A Venezuelan hauls food bought in Colombia back to Venezuela along the border between the two countries in Paraguachón, Colombia. (Guillermo Legaria/Getty Images)
Deputy Editorial Page Editor

On June 7, the U.N. Refugee Agency and the International Organization for Migration announced that the number of Venezuelans who had fled the country had surpassed 4 million. One million people of the fewer than 30 million remaining in what was once Latin America’s richest country had poured across its borders in just seven months. “The pace of the outflow from Venezuela,” said a statement by the two agencies, “has been staggering.”

The news didn’t get much attention in Washington. Following a failed attempt by the Venezuelan opposition to provoke a military uprising on April 30, President Trump chewed out his advisers, stopped talking about the country and moved on to his next “maximum pressure” target, Iran.

That’s a source of mounting frustration for Venezuelans and their Latin American neighbors, who don’t have the option of moving on — and who are saying their region will be facing a disaster of epic proportions within months unless Venezuela can be stabilized and the tide of refugees arrested.

At a private conference on Venezuela this month, sponsored by the Americas Society/Council of the Americas, I heard a host of senior Latin American diplomats, regional experts, and present and former U.S. officials speak with alarm about where the crisis may be headed. The scenarios they discussed included the spread of famine conditions; the outbreak of civil war involving competing factions of the military or the Colombian rebel groups that now control large parts of the countryside; or a palace coup that would replace the charmless and incompetent president, Nicolás Maduro, without changing the rest of the authoritarian regime that surrounds him.

The most plausible and most disturbing forecast was this: By December, an additional 1 million Venezuelans will pour into Colombia and other nearby countries — and the region will be unable to cope with them. The Trump administration will find itself facing demands that it mount some kind of intervention to stanch a crisis on the Venezuelan-Colombian border far worse than anything ever seen on the U.S.-Mexican frontier.

Meanwhile, the claim that the United States is responsible for the humanitarian catastrophe, now confined to the Maduro regime and the fringe left, will have gravitated to the mainstream. That’s because even though the ban on Venezuelan oil purchases that Trump rashly ordered in January failed to accomplish the goal of forcing regime change, it has had a devastating economic effect.

Venezuela had already experienced a historic economic collapse by the end of last year, with severe shortages of food, medicine, power and water. Oil exports, virtually the only source of the dollars Venezuela needs to import 95 percent of its food, had fallen by half. But the plunge since the U.S. oil ban went into effect has been stunning. In the first half of this month, according to Russ Dallen of Miami-based Caracas Capital, loadings of ships for oil exports had dropped below 600,000 barrels a day — compared to average exports in 2018 of 1.2 million barrels a day.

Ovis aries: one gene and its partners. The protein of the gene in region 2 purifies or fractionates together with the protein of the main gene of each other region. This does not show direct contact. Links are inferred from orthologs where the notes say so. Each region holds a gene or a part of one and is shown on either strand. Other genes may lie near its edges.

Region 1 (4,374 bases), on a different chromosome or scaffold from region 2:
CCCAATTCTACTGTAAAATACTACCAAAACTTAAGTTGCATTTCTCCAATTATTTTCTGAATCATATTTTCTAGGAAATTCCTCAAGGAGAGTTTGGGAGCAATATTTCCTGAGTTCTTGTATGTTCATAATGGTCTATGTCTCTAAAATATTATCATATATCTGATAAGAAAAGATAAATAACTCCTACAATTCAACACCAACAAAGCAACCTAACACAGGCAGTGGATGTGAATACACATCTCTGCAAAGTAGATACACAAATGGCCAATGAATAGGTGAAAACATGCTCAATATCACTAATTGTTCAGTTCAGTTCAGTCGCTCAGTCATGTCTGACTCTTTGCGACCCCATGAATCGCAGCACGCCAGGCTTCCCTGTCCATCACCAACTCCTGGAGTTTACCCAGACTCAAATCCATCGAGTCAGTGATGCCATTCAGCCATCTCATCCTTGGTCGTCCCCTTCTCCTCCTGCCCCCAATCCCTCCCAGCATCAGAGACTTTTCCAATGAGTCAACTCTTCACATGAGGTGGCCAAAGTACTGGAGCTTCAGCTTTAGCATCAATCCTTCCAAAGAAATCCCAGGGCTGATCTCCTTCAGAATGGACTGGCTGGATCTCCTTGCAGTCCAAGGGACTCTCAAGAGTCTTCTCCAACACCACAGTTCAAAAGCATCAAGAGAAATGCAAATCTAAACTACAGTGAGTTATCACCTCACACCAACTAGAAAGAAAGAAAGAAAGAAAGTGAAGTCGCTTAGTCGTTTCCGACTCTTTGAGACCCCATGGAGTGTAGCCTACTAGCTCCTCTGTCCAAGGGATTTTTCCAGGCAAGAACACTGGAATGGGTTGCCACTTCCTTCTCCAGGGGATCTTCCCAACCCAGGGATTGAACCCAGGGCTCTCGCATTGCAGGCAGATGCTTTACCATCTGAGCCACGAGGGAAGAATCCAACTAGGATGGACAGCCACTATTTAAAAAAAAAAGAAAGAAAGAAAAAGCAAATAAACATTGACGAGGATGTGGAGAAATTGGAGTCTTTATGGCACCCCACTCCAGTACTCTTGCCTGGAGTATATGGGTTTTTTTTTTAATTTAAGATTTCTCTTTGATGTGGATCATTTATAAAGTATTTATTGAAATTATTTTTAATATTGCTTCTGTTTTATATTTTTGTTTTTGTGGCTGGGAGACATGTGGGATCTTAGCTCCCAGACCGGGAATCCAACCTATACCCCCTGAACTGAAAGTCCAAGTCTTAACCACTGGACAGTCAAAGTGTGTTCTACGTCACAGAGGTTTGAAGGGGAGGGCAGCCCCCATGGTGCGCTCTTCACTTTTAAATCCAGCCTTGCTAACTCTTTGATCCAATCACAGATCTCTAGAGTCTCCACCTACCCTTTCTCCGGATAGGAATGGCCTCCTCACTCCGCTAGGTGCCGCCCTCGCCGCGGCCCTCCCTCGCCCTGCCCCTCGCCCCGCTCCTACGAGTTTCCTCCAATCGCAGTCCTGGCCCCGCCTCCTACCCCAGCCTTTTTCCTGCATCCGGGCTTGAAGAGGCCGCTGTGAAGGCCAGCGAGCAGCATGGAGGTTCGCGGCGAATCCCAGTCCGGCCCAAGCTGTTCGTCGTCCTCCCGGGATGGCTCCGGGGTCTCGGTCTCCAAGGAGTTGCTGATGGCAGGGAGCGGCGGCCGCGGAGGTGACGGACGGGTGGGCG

Most of the oil now being shipped, Dallen says, is going to Russia, China and Cuba, who don’t pay for it. Russia and China are collecting on debts, while Cuba, like a colonial master, is exacting tribute from its client. The regime is frantically selling off gold from its reserves; that plus drug trafficking may bring in $1 billion a month, enough to keep the Chavista elite in champagne. But the rest of the country is literally starving.

Trump administration officials profess to be untroubled by the prospect of being blamed for creating Latin America’s first modern famine. They say they still expect the regime to crumble, allowing a transition to democracy led by opposition leader Juan Guaidó. But the assessments of senior diplomats and regional experts at this month’s conference were predominately pessimistic. Many said they thought it unlikely that the Venezuelan military could or would overthrow the regime; while its senior officers are up to their necks in drug trafficking and other corruption, lower ranks are heavily monitored and dissenters quickly purged.

For lack of better options, Guaidó’s alternative government has been negotiating with Maduro for the past few weeks, but almost no one believes a deal will happen. Latin American and European nations are hoping to push the regime into scheduling elections. But a fair election would require a complete reconstruction of the deeply compromised electoral system — and senior regime figures have said over and over that they will never accept an election defeat.

Every new proposal for “dialogue” between the Maduro regime and the opposition simply causes another stampede of refugees for the border, one senior diplomat grimly observed. That mounting mass exodus is the real mover of the crisis. Sooner or later, it will force Venezuela back onto Washington’s agenda.

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